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40 minutes ago, MikeTidwell said:

Thank you guys SO much for posting this comprehensive thread about the Texas exam process.  Aced my written a few weeks ago and  took my driving test yesterday in Waco and it was all a breeze thanks to your information! No stone left unturned.  :)  

Congratulations, Mike. I'm glad it was helpful!

David

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Took my driving test Dec. 7th for my class A non-CDL but went through many of the same things everyone here went through. One thing I wanted to mention was there is a place on the TX DPS website that has a listing of the offices that do the Class A exempt test, not all offices are set up to do the driving part of the test.  CDL locations amount to about 25 statewide and if you look at the list there are around 40 to 50 locations that are listed to give the test we need to take.  The written test can be done at any office so pick the closest one available.  For instance, I stopped by the Gainesville office to take the written because the office by my house less than a mile has insane lines starting an hour before they open every day.

I then chose to schedule my test at Bowie, TX some 60 miles away because of Bowie being a quieter town to take the test not having to deal with the traffic and crap in DFW. Same thing as above I arrived 45 minutes early and walked into an empty office with all my insurance and registration for both my truck and 5th wheel in a folder. I put the trailer information on the left side and the truck information on the right side of the folder.  Handed it to her she looked it over then grabbed her coat locked up the office and we took off taking the driving part of the test. I did have to do the straight back and parallel backing part test but not an issue if you screw it up you have a possible 30 points you can lose before you fail. The main thing is watching your speeds and stopping behind the crosswalks looking at both incoming streets and alleys and follow the tester instructions.  The biggest thing that can fail you is breaking the law since we are all experienced drivers for the most part. I failed the merging into traffic because I pulled into the slow lane a little early so as to get my spot with a car approaching at a high rate of speed not allowing me to merge.  To be honest with you I will do that every time instead of getting cut off and having to run on the median because some idiot doesn't use a lick of common sense or has their head in a cell phone.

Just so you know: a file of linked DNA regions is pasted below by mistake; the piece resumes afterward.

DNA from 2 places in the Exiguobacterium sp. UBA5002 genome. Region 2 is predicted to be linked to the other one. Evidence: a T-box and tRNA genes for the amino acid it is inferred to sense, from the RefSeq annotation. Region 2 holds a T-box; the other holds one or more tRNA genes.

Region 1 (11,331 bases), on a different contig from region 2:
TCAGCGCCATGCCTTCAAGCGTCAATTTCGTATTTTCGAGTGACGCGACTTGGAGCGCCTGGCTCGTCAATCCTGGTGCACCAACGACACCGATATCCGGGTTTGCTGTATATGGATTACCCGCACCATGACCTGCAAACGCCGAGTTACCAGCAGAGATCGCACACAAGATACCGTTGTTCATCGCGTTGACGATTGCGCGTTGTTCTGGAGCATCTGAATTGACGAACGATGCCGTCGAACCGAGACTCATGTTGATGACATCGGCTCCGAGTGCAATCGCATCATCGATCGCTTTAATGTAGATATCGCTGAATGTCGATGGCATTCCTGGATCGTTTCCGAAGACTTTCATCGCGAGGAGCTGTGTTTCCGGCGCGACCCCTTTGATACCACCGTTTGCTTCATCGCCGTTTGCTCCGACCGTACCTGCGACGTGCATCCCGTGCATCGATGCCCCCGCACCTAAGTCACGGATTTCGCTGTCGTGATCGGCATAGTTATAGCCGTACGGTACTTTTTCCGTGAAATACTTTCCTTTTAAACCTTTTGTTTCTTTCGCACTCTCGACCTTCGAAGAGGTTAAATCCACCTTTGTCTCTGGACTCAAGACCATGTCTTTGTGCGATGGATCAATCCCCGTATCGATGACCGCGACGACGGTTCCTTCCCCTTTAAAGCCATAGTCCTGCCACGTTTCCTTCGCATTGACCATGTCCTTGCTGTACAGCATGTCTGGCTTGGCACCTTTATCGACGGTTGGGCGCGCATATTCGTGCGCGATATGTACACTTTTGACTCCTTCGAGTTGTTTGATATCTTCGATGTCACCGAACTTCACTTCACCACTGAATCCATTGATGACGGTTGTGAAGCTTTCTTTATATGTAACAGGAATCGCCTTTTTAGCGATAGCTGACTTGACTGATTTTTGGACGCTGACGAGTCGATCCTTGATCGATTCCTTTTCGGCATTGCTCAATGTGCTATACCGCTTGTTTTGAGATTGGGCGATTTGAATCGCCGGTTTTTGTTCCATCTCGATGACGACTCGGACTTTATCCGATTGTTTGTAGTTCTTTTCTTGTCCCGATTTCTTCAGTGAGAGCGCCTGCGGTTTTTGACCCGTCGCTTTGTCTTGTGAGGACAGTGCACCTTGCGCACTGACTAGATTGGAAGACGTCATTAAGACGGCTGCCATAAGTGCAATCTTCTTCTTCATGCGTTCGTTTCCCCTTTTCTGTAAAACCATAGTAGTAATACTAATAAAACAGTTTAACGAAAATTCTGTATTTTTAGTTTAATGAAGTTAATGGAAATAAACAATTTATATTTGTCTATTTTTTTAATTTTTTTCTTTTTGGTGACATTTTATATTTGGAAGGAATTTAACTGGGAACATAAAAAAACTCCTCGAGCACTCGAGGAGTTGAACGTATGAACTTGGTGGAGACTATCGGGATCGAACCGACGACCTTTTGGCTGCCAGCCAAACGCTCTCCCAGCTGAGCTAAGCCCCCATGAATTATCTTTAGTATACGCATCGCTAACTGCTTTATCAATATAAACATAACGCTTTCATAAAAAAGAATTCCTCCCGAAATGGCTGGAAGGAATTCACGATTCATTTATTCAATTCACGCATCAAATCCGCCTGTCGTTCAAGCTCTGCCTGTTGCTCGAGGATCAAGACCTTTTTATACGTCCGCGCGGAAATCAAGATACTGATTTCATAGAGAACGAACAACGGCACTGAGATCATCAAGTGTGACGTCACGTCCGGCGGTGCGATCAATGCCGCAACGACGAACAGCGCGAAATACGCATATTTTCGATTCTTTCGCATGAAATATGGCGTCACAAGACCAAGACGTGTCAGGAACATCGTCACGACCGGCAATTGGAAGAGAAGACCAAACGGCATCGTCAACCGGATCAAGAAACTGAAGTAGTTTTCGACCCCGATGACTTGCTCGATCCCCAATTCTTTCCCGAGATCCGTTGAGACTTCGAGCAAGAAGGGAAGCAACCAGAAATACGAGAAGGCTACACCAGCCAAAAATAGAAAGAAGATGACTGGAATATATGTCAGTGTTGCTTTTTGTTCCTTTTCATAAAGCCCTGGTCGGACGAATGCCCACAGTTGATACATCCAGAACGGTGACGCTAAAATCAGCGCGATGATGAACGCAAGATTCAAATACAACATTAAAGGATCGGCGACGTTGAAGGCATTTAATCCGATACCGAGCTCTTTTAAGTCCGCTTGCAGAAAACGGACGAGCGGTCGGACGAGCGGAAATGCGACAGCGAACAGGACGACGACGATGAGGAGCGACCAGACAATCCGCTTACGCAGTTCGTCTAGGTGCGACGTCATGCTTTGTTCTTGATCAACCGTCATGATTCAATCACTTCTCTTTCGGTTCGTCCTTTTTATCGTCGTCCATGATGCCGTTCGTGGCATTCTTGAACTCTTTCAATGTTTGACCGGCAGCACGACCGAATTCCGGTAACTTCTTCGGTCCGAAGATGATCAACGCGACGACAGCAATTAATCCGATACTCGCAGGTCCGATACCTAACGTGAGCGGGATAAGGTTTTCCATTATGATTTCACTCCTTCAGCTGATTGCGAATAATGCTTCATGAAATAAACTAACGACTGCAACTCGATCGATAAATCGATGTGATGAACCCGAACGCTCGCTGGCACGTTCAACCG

Since this law has only gone into effect a little over 2 years ago.  I would say 90 percent of the drivers on the road in TX today pulling large RV's or driving Class A's do not have the proper DL.  I am going to move into an HDT next month and for sure wanted to have all my bases covered before embarking on my new adventure. Also, there is another post on this site that has a link to a practice test for chapter 14.  It is a great way to get ready for the first written part of the test. One hint though the max width practice question has the wrong answer I knew this but when I took the test it was the only one I got wrong, go figure. 

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4 hours ago, TomNGina said:

Since this law has only gone into effect a little over 2 years ago.  I would say 90 percent of the drivers on the road in TX today pulling large RV's or driving Class A's do not have the proper DL.

Which law is that?  Texas has had Class A, B, C, and M licenses for decades.

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On 12/16/2017 at 2:39 AM, TomNGina said:

Since this law has only gone into effect a little over 2 years ago. 

I'm with Chirakawa on this one. I've had a Texas Class B drivers license since the early 1990's.